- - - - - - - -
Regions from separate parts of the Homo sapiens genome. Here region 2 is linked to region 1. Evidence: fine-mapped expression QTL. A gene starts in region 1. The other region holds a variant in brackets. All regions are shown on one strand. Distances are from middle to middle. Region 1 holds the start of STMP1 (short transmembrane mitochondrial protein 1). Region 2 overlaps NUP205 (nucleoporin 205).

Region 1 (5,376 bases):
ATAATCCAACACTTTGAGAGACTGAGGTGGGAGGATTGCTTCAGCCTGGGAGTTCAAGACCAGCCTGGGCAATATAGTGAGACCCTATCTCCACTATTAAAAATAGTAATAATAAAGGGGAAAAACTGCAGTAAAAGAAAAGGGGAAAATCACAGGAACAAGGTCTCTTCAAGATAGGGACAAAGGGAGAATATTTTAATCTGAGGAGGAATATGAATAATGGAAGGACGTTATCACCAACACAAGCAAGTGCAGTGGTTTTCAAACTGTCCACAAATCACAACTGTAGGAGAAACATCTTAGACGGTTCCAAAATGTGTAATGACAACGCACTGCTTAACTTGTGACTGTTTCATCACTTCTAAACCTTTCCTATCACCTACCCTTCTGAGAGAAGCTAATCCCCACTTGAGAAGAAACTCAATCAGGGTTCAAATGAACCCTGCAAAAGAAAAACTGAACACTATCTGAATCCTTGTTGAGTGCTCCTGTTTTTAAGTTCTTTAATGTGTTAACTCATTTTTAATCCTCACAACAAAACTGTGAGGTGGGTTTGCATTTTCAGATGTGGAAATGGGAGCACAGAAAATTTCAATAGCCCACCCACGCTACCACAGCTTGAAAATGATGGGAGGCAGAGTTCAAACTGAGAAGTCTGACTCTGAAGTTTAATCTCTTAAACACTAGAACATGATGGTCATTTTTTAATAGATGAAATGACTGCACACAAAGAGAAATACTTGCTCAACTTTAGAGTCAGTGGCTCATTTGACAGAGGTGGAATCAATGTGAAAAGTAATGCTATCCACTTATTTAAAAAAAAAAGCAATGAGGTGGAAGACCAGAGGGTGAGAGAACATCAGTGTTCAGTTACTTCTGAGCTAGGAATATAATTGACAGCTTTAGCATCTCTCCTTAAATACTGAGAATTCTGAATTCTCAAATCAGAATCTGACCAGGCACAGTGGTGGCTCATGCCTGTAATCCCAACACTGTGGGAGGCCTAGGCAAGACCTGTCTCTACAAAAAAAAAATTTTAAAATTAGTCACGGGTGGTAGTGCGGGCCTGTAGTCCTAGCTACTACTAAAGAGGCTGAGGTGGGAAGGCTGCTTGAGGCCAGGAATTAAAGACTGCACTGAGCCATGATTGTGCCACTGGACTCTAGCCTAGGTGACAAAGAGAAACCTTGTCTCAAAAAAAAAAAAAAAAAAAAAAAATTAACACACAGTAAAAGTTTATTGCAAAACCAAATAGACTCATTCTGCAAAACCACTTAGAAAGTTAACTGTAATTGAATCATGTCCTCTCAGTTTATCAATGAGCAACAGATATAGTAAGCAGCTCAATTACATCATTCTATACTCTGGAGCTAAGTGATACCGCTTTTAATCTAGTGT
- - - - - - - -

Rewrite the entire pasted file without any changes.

Regions from separate parts of the Homo sapiens genome. Here region 2 is linked to region 1. Evidence: fine-mapped expression QTL. A gene starts in region 1. The other region holds a variant in brackets. All regions are shown on one strand. Distances are from middle to middle. Region 1 holds the start of STMP1 (short transmembrane mitochondrial protein 1). Region 2 overlaps NUP205 (nucleoporin 205).

Region 1 (5,376 bases):
ATAATCCAACACTTTGAGAGACTGAGGTGGGAGGATTGCTTCAGCCTGGGAGTTCAAGACCAGCCTGGGCAATATAGTGAGACCCTATCTCCACTATTAAAAATAGTAATAATAAAGGGGAAAAACTGCAGTAAAAGAAAAGGGGAAAATCACAGGAACAAGGTCTCTTCAAGATAGGGACAAAGGGAGAATATTTTAATCTGAGGAGGAATATGAATAATGGAAGGACGTTATCACCAACACAAGCAAGTGCAGTGGTTTTCAAACTGTCCACAAATCACAACTGTAGGAGAAACATCTTAGACGGTTCCAAAATGTGTAATGACAACGCACTGCTTAACTTGTGACTGTTTCATCACTTCTAAACCTTTCCTATCACCTACCCTTCTGAGAGAAGCTAATCCCCACTTGAGAAGAAACTCAATCAGGGTTCAAATGAACCCTGCAAAAGAAAAACTGAACACTATCTGAATCCTTGTTGAGTGCTCCTGTTTTTAAGTTCTTTAATGTGTTAACTCATTTTTAATCCTCACAACAAAACTGTGAGGTGGGTTTGCATTTTCAGATGTGGAAATGGGAGCACAGAAAATTTCAATAGCCCACCCACGCTACCACAGCTTGAAAATGATGGGAGGCAGAGTTCAAACTGAGAAGTCTGACTCTGAAGTTTAATCTCTTAAACACTAGAACATGATGGTCATTTTTTAATAGATGAAATGACTGCACACAAAGAGAAATACTTGCTCAACTTTAGAGTCAGTGGCTCATTTGACAGAGGTGGAATCAATGTGAAAAGTAATGCTATCCACTTATTTAAAAAAAAAAGCAATGAGGTGGAAGACCAGAGGGTGAGAGAACATCAGTGTTCAGTTACTTCTGAGCTAGGAATATAATTGACAGCTTTAGCATCTCTCCTTAAATACTGAGAATTCTGAATTCTCAAATCAGAATCTGACCAGGCACAGTGGTGGCTCATGCCTGTAATCCCAACACTGTGGGAGGCCTAGGCAAGACCTGTCTCTACAAAAAAAAAATTTTAAAATTAGTCACGGGTGGTAGTGCGGGCCTGTAGTCCTAGCTACTACTAAAGAGGCTGAGGTGGGAAGGCTGCTTGAGGCCAGGAATTAAAGACTGCACTGAGCCATGATTGTGCCACTGGACTCTAGCCTAGGTGACAAAGAGAAACCTTGTCTCAAAAAAAAAAAAAAAAAAAAAAAATTAACACACAGTAAAAGTTTATTGCAAAACCAAATAGACTCATTCTGCAAAACCACTTAGAAAGTTAACTGTAATTGAATCATGTCCTCTCAGTTTATCAATGAGCAACAGATATAGTAAGCAGCTCAATTACATCATTCTATACTCTGGAGCTAAGTGATACCGCTTTTAATCTAGTGT